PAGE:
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voy, the Austrians entered Mantua, whence the Duke promptly fled. The Austrians marched into Mantua on the 29th of February, that being leap-year, and Ferdinand came back no more. Indeed, trusting in false hopes of restoration held out to him by

Venice and France, he died on the 5th of the July following, , at Padua, - it was said by poison, but more probably of sin and sorrow. So ended Ducal Mantua.

The Austrians held the city till 1797. The French Revolution took it and kept it till 1799, and then left it to the Austrians for two years. Then the Cisalpine Republic possessed it till 1802; and then it was made part of the Kingdom of Italy, and so continued twelve years; after which it fell again to Austria. In 1848, there was a revolution, and the Austrian soldiers stole the precious silver case that held the phial of the true blood. Austria still keeps the place, and Mantua the fortress is stronger than ever before. As for Mantua the people, it is dead.

Art. IV.-1. The Currency Question. Letters to the Honor

able Schuyler Colfax. By HENRY C. CAREY. Philadelphia.

1865. 2. Report of the Comptroller of the Currency for 1864. 3. Remarks on Specie Reserves and Bank Deposits. By Fran

cis BOWEN. (Memoirs of the American Academy, Vol. VIII.)

The Rebellion has left us with an enormous debt and an ex. cessively complicated currency. The former must be paid, the latter regulated. The two are so intimately connected, however, that it is difficult entirely to separate the consideration of them. At present we regulate the currency only by contracting or changing the form of debts; and in future its regulation must be affected by the mode of paying the debt. But there are two propositions respecting the debt which can be sustained independently of considerations of the currency. They are, —

That it ought to be discharged as rapidly as possible.

That it can be discharged much more rapidly than is generally supposed.

The tendency toward a change in our views of the merits and demerits of a national debt is a most discouraging feature of public sentiment. Before the late war we very correctly and justly looked upon a national debt as a peculiarly undemocratic institution, a device of prodigal, reckless, and ambitious rulers to cheat their people out of taxes which they would not pay directly, and to throw upon the labor of the future burdens which ought to be borne by the capital of the present. We flattered ourselves that the idea of a permanent debt would never be transplanted to American soil. Now, however, attempts are being made in many quarters to seduce us into the belief that it has advantages to compensate for its evils. Some tell us that it is to be a bond of union, and that, had we been saddled with a debt of three thousand millions when Abraham Lincoln was elected President, the South would never have seceded, because they would have been unwilling to lose their portion of the debt. A more dangerous delusion could not be imposed on a nation. In reasoning of this class, the fact that all the money received by the public creditors must be raised by taxation is completely ignored. True, the taxes, being mostly indirect, may be less felt than if they were drawn directly from the pockets of those who contribute them; but this is no sufficient reason why they should be left entirely out of consideration.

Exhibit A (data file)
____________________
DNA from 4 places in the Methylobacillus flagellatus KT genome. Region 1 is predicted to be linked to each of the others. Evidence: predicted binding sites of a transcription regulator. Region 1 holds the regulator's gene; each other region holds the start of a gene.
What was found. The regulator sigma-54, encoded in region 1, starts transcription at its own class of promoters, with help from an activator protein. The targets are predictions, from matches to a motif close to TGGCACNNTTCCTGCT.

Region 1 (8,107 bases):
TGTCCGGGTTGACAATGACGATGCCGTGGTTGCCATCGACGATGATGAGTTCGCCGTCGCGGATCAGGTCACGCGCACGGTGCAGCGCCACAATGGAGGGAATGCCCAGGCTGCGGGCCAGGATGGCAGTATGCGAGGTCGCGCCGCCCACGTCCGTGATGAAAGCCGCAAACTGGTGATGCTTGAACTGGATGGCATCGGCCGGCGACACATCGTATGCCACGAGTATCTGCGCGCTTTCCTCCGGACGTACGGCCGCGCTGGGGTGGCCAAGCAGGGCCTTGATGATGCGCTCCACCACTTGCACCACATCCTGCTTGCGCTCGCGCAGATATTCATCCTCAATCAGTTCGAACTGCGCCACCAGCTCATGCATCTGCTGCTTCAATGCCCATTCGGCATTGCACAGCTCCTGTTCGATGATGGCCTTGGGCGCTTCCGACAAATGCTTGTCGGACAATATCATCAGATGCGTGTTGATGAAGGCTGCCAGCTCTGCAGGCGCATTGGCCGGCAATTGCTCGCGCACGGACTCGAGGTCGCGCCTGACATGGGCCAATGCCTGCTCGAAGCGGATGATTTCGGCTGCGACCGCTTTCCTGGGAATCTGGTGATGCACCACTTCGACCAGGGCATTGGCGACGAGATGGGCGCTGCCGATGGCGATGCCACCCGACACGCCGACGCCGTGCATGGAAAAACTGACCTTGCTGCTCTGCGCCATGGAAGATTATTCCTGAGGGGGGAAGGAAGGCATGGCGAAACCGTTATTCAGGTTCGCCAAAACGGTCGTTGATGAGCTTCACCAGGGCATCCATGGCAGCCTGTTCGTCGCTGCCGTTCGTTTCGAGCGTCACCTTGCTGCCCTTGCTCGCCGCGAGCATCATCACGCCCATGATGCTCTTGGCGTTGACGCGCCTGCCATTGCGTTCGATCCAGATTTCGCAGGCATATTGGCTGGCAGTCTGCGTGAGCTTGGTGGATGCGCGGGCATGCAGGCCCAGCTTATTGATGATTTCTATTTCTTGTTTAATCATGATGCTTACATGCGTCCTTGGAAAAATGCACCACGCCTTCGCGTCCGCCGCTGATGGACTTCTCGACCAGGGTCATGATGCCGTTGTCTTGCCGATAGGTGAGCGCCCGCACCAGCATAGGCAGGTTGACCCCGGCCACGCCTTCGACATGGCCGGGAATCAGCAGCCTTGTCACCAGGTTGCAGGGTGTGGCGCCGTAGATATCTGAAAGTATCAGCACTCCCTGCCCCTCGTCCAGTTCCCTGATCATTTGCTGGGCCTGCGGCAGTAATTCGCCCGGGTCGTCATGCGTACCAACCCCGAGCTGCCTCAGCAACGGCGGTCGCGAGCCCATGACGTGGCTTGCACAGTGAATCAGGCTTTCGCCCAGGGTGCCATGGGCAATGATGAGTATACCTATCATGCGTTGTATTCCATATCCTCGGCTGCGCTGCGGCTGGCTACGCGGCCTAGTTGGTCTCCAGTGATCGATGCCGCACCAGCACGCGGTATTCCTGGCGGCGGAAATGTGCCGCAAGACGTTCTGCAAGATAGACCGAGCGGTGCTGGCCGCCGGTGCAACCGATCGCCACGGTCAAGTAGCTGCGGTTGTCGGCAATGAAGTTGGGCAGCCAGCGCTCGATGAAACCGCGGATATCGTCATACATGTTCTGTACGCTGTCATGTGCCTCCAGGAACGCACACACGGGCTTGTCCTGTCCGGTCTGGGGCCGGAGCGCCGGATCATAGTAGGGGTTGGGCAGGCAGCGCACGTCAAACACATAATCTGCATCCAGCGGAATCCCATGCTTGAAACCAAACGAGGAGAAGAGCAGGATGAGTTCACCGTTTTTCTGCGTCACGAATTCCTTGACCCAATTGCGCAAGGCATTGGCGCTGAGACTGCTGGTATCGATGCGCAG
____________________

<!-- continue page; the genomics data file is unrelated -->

There is, moreover, a very cogent reason why they should be taken into consideration. Suppose a heavy national debt had been incurred in 1850, and that the South held as much of that debt as it paid taxes. Before 1855 the improvident people of that section would have sold out almost their entire share of the debt to the more frugal and industrious North ; and the only inducement the debt would then offer them to preserve the Union would have been the privilege of paying an annual tax of several millions of dollars to the people of another section !

The attention which has recently been paid to the project for paying off the national debt by subscription has at least had the

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effect of bringing the public mind to perceive the abstract possibility of paying it off at one effort. The project is indeed chimerical, but only because it makes the amount to be paid by each individual dependent on his own judgment, instead of that of the community. Lery a direct tax to the entire amount of the debt, and the debt will, in a great measure, be the means of paying itself off. The total amount of the tax will, of course, be equal to the total amount of the debt. If the debt happened to be divided among the community in proportion to the tax to be levied, so that every man should find himself possessed of government securities to the entire amount of his tax, he would simply have to give these securities in payment of his tax. He would then be no poorer than before; because all that he lost in government debt he would be saved in future taxes.